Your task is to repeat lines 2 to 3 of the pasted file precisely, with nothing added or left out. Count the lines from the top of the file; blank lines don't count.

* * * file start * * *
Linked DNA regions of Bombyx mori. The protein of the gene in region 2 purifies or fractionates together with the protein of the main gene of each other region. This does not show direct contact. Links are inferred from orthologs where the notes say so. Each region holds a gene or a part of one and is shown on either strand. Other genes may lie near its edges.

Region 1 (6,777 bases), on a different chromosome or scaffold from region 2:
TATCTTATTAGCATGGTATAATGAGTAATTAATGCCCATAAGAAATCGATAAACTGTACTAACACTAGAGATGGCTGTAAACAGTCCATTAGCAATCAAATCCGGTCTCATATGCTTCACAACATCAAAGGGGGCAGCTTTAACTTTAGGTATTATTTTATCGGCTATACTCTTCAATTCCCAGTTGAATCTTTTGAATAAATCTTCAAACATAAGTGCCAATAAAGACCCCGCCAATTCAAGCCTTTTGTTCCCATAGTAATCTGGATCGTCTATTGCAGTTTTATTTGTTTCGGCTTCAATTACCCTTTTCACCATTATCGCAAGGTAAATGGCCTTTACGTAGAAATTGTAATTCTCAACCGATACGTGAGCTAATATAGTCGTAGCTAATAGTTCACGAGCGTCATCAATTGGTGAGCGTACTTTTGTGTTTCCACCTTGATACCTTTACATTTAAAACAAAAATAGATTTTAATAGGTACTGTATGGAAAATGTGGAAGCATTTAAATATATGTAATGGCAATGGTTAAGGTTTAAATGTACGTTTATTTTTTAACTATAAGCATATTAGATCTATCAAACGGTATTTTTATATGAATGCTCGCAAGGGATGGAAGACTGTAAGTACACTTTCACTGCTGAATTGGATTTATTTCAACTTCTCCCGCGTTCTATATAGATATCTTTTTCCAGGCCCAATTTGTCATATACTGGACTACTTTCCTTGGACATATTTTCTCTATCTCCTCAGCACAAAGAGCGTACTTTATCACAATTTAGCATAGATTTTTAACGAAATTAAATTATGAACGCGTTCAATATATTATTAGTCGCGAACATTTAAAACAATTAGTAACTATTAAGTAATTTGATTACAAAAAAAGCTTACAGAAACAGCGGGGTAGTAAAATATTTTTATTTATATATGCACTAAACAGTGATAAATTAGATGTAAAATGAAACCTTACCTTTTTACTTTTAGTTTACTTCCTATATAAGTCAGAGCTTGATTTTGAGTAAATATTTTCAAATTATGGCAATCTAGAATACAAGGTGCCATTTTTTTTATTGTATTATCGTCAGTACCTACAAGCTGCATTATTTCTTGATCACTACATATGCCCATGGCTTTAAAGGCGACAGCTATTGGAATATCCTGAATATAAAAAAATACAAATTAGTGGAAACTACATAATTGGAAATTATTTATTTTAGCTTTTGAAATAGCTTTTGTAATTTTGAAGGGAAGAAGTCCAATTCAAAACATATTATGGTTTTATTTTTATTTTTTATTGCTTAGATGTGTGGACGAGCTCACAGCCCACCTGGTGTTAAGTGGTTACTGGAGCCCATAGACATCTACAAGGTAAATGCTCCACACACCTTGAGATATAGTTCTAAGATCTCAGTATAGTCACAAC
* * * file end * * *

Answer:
Region 1 (6,777 bases), on a different chromosome or scaffold from region 2:
TATCTTATTAGCATGGTATAATGAGTAATTAATGCCCATAAGAAATCGATAAACTGTACTAACACTAGAGATGGCTGTAAACAGTCCATTAGCAATCAAATCCGGTCTCATATGCTTCACAACATCAAAGGGGGCAGCTTTAACTTTAGGTATTATTTTATCGGCTATACTCTTCAATTCCCAGTTGAATCTTTTGAATAAATCTTCAAACATAAGTGCCAATAAAGACCCCGCCAATTCAAGCCTTTTGTTCCCATAGTAATCTGGATCGTCTATTGCAGTTTTATTTGTTTCGGCTTCAATTACCCTTTTCACCATTATCGCAAGGTAAATGGCCTTTACGTAGAAATTGTAATTCTCAACCGATACGTGAGCTAATATAGTCGTAGCTAATAGTTCACGAGCGTCATCAATTGGTGAGCGTACTTTTGTGTTTCCACCTTGATACCTTTACATTTAAAACAAAAATAGATTTTAATAGGTACTGTATGGAAAATGTGGAAGCATTTAAATATATGTAATGGCAATGGTTAAGGTTTAAATGTACGTTTATTTTTTAACTATAAGCATATTAGATCTATCAAACGGTATTTTTATATGAATGCTCGCAAGGGATGGAAGACTGTAAGTACACTTTCACTGCTGAATTGGATTTATTTCAACTTCTCCCGCGTTCTATATAGATATCTTTTTCCAGGCCCAATTTGTCATATACTGGACTACTTTCCTTGGACATATTTTCTCTATCTCCTCAGCACAAAGAGCGTACTTTATCACAATTTAGCATAGATTTTTAACGAAATTAAATTATGAACGCGTTCAATATATTATTAGTCGCGAACATTTAAAACAATTAGTAACTATTAAGTAATTTGATTACAAAAAAAGCTTACAGAAACAGCGGGGTAGTAAAATATTTTTATTTATATATGCACTAAACAGTGATAAATTAGATGTAAAATGAAACCTTACCTTTTTACTTTTAGTTTACTTCCTATATAAGTCAGAGCTTGATTTTGAGTAAATATTTTCAAATTATGGCAATCTAGAATACAAGGTGCCATTTTTTTTATTGTATTATCGTCAGTACCTACAAGCTGCATTATTTCTTGATCACTACATATGCCCATGGCTTTAAAGGCGACAGCTATTGGAATATCCTGAATATAAAAAAATACAAATTAGTGGAAACTACATAATTGGAAATTATTTATTTTAGCTTTTGAAATAGCTTTTGTAATTTTGAAGGGAAGAAGTCCAATTCAAAACATATTATGGTTTTATTTTTATTTTTTATTGCTTAGATGTGTGGACGAGCTCACAGCCCACCTGGTGTTAAGTGGTTACTGGAGCCCATAGACATCTACAAGGTAAATGCTCCACACACCTTGAGATATAGTTCTAAGATCTCAGTATAGTCACAAC